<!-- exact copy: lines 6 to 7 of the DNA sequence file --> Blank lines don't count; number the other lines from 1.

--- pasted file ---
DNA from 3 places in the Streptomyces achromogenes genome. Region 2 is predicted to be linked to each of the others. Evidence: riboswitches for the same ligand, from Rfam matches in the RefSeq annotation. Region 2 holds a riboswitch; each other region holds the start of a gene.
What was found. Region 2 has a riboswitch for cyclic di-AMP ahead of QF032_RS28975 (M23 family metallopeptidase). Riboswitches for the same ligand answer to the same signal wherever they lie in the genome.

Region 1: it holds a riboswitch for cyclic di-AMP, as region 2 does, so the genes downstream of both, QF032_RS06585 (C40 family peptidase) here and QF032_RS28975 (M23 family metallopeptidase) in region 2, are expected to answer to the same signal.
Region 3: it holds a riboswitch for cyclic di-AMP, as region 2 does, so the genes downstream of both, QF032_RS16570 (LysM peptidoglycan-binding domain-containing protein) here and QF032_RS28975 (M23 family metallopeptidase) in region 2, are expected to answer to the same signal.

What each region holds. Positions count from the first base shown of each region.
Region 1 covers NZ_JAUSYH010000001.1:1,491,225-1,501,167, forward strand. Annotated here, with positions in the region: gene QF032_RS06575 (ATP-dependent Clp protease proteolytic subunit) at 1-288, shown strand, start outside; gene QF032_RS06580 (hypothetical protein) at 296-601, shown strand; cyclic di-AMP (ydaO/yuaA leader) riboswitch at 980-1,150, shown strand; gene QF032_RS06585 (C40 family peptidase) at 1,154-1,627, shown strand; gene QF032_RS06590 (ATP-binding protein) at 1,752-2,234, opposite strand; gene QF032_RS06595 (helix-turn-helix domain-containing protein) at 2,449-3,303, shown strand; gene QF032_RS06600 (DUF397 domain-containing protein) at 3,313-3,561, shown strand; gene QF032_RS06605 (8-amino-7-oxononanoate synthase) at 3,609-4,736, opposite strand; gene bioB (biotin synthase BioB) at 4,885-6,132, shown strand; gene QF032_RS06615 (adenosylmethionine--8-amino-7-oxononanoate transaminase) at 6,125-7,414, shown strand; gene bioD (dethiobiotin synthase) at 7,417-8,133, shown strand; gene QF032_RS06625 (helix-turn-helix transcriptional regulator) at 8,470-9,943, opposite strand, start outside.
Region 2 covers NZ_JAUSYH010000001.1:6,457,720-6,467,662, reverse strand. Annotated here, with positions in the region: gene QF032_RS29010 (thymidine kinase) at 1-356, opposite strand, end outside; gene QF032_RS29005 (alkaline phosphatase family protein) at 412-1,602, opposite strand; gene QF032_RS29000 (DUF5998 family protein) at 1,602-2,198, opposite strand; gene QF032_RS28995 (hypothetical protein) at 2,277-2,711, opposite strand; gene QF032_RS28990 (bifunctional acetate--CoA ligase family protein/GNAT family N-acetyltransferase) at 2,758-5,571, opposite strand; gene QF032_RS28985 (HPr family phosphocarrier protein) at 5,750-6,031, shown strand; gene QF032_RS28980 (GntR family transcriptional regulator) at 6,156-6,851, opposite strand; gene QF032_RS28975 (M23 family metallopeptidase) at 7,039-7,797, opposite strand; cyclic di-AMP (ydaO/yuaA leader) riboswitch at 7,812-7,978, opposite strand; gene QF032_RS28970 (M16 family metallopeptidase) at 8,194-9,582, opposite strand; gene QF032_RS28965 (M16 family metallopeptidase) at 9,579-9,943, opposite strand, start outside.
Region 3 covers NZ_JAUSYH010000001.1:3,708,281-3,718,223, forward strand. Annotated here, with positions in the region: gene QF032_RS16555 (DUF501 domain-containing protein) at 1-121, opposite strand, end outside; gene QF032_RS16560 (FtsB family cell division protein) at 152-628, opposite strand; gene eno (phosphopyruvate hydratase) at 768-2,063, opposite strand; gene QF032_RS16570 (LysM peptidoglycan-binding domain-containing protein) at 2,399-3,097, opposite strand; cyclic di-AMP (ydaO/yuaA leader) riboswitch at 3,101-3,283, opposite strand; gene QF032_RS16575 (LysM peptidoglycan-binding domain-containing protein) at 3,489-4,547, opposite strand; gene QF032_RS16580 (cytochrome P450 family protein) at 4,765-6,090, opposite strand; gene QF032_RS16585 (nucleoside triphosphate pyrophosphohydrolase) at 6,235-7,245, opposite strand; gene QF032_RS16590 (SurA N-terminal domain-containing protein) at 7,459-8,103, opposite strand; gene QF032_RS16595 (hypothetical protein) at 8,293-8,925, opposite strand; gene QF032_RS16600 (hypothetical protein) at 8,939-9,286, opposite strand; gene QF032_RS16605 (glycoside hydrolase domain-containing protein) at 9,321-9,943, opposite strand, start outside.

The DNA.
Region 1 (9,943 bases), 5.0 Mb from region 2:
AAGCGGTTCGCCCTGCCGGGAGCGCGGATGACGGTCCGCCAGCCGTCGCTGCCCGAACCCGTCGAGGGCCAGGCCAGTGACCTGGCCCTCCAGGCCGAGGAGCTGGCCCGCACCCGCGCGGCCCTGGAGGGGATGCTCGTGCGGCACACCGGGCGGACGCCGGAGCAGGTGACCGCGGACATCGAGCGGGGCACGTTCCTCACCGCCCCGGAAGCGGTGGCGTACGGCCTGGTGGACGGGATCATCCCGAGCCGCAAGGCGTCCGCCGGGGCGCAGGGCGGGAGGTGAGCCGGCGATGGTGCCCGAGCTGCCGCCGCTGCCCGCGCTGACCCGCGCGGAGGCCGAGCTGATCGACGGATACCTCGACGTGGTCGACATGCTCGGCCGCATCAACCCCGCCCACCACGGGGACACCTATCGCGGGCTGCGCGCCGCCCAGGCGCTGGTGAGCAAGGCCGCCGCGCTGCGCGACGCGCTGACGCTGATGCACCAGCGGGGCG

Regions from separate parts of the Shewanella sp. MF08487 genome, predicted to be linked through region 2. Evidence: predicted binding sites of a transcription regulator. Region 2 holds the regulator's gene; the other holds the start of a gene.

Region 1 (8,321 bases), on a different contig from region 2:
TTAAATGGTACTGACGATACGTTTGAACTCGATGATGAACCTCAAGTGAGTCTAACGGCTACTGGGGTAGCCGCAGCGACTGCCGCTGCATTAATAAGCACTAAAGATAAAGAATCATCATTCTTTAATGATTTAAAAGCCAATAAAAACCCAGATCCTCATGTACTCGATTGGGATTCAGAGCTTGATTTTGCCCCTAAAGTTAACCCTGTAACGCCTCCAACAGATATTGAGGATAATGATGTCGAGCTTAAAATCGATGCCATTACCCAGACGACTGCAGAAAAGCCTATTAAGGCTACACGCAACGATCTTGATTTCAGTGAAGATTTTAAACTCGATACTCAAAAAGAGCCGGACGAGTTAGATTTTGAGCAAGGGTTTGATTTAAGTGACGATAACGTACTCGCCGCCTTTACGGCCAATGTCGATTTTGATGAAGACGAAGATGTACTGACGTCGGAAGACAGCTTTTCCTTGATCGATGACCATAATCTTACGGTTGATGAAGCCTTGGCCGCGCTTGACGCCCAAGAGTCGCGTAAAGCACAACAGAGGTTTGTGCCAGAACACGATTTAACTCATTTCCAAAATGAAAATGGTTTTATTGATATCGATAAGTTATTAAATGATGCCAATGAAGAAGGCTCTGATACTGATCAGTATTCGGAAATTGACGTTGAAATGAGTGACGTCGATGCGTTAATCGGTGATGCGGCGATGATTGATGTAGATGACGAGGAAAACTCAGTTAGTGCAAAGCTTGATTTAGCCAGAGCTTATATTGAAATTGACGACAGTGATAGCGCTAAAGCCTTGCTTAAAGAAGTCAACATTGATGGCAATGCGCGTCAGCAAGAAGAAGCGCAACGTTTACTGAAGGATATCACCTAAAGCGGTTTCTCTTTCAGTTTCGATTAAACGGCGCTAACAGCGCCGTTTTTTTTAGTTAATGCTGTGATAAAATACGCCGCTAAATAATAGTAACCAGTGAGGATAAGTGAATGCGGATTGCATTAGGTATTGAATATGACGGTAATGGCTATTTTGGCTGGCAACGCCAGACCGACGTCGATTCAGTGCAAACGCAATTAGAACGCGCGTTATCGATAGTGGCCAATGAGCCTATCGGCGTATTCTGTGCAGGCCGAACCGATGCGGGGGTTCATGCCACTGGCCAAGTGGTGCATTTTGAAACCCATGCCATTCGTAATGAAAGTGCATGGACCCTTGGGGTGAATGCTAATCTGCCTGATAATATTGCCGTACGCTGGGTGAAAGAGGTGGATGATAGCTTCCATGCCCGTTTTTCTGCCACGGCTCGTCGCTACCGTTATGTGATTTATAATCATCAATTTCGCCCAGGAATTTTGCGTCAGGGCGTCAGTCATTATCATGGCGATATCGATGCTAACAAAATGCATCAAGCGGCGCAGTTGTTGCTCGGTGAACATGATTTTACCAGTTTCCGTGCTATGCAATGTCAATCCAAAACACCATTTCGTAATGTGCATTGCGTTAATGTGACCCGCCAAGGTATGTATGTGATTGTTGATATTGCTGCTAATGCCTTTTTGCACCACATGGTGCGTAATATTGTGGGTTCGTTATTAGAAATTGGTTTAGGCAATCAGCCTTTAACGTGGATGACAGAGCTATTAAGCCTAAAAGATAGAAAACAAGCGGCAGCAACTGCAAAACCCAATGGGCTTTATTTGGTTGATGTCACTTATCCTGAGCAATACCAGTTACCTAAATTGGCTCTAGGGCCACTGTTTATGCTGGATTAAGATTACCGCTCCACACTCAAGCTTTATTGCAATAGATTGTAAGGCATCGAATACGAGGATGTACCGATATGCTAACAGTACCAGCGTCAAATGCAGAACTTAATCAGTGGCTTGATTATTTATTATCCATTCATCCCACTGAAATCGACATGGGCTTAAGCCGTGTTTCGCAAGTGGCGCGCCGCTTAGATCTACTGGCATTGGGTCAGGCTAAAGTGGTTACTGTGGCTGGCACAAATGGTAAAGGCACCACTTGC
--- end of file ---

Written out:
Region 1 covers NZ_JAUSYH010000001.1:1,491,225-1,501,167, forward strand. Annotated here, with positions in the region: gene QF032_RS06575 (ATP-dependent Clp protease proteolytic subunit) at 1-288, shown strand, start outside; gene QF032_RS06580 (hypothetical protein) at 296-601, shown strand; cyclic di-AMP (ydaO/yuaA leader) riboswitch at 980-1,150, shown strand; gene QF032_RS06585 (C40 family peptidase) at 1,154-1,627, shown strand; gene QF032_RS06590 (ATP-binding protein) at 1,752-2,234, opposite strand; gene QF032_RS06595 (helix-turn-helix domain-containing protein) at 2,449-3,303, shown strand; gene QF032_RS06600 (DUF397 domain-containing protein) at 3,313-3,561, shown strand; gene QF032_RS06605 (8-amino-7-oxononanoate synthase) at 3,609-4,736, opposite strand; gene bioB (biotin synthase BioB) at 4,885-6,132, shown strand; gene QF032_RS06615 (adenosylmethionine--8-amino-7-oxononanoate transaminase) at 6,125-7,414, shown strand; gene bioD (dethiobiotin synthase) at 7,417-8,133, shown strand; gene QF032_RS06625 (helix-turn-helix transcriptional regulator) at 8,470-9,943, opposite strand, start outside.
Region 2 covers NZ_JAUSYH010000001.1:6,457,720-6,467,662, reverse strand. Annotated here, with positions in the region: gene QF032_RS29010 (thymidine kinase) at 1-356, opposite strand, end outside; gene QF032_RS29005 (alkaline phosphatase family protein) at 412-1,602, opposite strand; gene QF032_RS29000 (DUF5998 family protein) at 1,602-2,198, opposite strand; gene QF032_RS28995 (hypothetical protein) at 2,277-2,711, opposite strand; gene QF032_RS28990 (bifunctional acetate--CoA ligase family protein/GNAT family N-acetyltransferase) at 2,758-5,571, opposite strand; gene QF032_RS28985 (HPr family phosphocarrier protein) at 5,750-6,031, shown strand; gene QF032_RS28980 (GntR family transcriptional regulator) at 6,156-6,851, opposite strand; gene QF032_RS28975 (M23 family metallopeptidase) at 7,039-7,797, opposite strand; cyclic di-AMP (ydaO/yuaA leader) riboswitch at 7,812-7,978, opposite strand; gene QF032_RS28970 (M16 family metallopeptidase) at 8,194-9,582, opposite strand; gene QF032_RS28965 (M16 family metallopeptidase) at 9,579-9,943, opposite strand, start outside.